Tuesday, 25 December 2007

BB2: The Enlightenment as a Populist Movement: Margaret Jacob

[This is talk 2, session 1 of 2, on the first day of The Science Network's Beyond Belief Enlightenment 2.0 conference. An introduction and list of all reviews can be found at BB2: Enlightenment 2.0 Introduction]

The second speaker on the opening day of the Beyond Belief: Enlightenment 2.0 conference is another historian (the first was Darrin McMahon), Margaret Jacob, a professor at UCLA and an authority on the scientific roots of the Enlightenment with books including "Strangers Nowhere in the World: The Rise of Cosmopolitanism in Early Modern Europe" and "The Enlightenment: A Brief History with Documents". Her topic is not to look at Enlightenment 2.0 but to examine the roots of the original Enlightenment.

Jacobs notes the standard conception of the Enlightenment as that captured by the 24 or 25 "philosophs" of the 17th century but wants to add to this by arguing it is also or more better conceived of, as starting as a populist movement starting in the 1680s. There were three key components to this.

In France the anti-protestant bias meant protestants either had to convert, go to prison or - illegally - emigrate - often leaving family and loved ones behind. There were at that time over 250,000 protestants who were dislocated and moved to protestant Europe. This not surprisingly gave these protestant immigrants an anti-catholic and anti-monarchical disposition. England, having gone through its own "revolution" -it's civil wars, starting with a revolt against a Catholic King, and the republican "commonwealth" experiment - from 1640-1660, had returned to a monarchy but one considerably more limited than those of catholic Europe, with the beginnings of a constitutional monarchy, democracy and economic and scientific stimulus. After the The Revolt of the Netherlands (1568–1648) which ended with the Dutch Republic, this nely independent country quickly expanded through merchant shipping and with similar, sometimes faster, economic and scientific growths to England.

Finally, Holland, at that time published 50% of all books in Europe and they had no censorship laws for non-dutch language books. Ex-French and other Protestants found this a fertile ground to publish their anti-monarchy and anti-catholic texts and to praise their admiration for the Dutch and English examples of what is possible. New literary genres developed such as pornography - usually set in Monasteries, convents or royal courts... Examining trade and commerce and new scientific ideas such as Newton's physics, including misunderstandings such as every object contains its on causes of motion, led to the birth of materialism as well as tracts on many non-Catholic themes, such as pantheism, deism as well as atheism. The infamous "The Treatise on the Three Imposters" - the imposters being Jesus, Moses and Mohamed, first published in 1718, was, however, one step too far and the Dutch authorities banned it and it was burned. The fact that it was published at all is indicative of the climate at the time. All these books found a ready audience around Europe and authors were able to make a living publishing these books.

Jacob seeks to situate the roots of the Enlightenment or, as it was sometimes then known as "the movement towards light" in this period and emphasize its populist appeal, acknowledging it was driven by anti-catholic and anti-monarchy sentiment. I mostly agree with this, as the focus on the 24 or 25 "philosophs" and their industries based on specific authors such as Voltaire and Rousseau, divert us from these other factors and make it appear elitist today. England and Holland were more fertile grounds for Enlightenment ideas to develop and, importantly, that as partly due to having some of the key values of the Enlightenment already in place such as a free press and, at least, some de-centralization such as urban elites (as opposed to top down aristocracies and church control). She also argues that these movements were, what we would call now, of the political left, except they were not anti-commerce, indeed commerce was one of the liberating forces that enabled these Enlightenment ideas to develop and to fund writers, publishers and the press, all of whom no longer needed to patronage of king or church, only their readers. With respect to the point about the Left, I am not sure if this is correct, given, as I am, to wondering whether the Left and Right are classifications that should be retired - still they are certainly still very popular as simplistic characterizations of opponents but much of the vocal Left today appears to have very little relation to some those late 1600 and early 1700 ideas, especially with regard to commerce or, as they would put it now, "capitalism". Noticing this change is a good historical question to pursue in its own right.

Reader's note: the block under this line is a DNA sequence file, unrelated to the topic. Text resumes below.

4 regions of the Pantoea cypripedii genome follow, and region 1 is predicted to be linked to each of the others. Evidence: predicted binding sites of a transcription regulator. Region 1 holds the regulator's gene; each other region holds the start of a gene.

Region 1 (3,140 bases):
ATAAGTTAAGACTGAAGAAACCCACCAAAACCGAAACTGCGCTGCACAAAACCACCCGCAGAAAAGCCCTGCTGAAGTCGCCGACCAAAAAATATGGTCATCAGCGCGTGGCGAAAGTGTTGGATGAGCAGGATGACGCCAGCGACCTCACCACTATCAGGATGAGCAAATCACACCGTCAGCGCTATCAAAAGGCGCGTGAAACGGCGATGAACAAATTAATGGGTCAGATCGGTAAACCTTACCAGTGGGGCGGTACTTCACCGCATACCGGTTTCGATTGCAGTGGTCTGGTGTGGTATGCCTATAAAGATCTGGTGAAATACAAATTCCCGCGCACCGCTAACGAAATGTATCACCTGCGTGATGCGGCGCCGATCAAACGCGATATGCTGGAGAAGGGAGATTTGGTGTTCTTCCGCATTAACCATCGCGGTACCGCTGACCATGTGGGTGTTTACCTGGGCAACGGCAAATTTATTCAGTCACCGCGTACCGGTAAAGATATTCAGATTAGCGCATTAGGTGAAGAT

To end, I have wanted to emphasize the organizations, structures and institutions that both enable and apply Enlightenment ideas and Jacob's approach seems to confirm this as being the case right from the beginning of the Enlightenment. A parting comment is if the Enlightenment then was populist movement, it has in recent times been presented or appears as somewhat elitist one, one fighting the tide of the return of classical worldviews and as such has triggered the need for this conference. It is a pity that Jacob, having made her point about the populist origins of the Enlightenment, did not explore why today this does not appear to the case. This is an important question for Enlightenment 2.0, why is it not any more a populist movement, if that is the case, and if so, what can be done about it?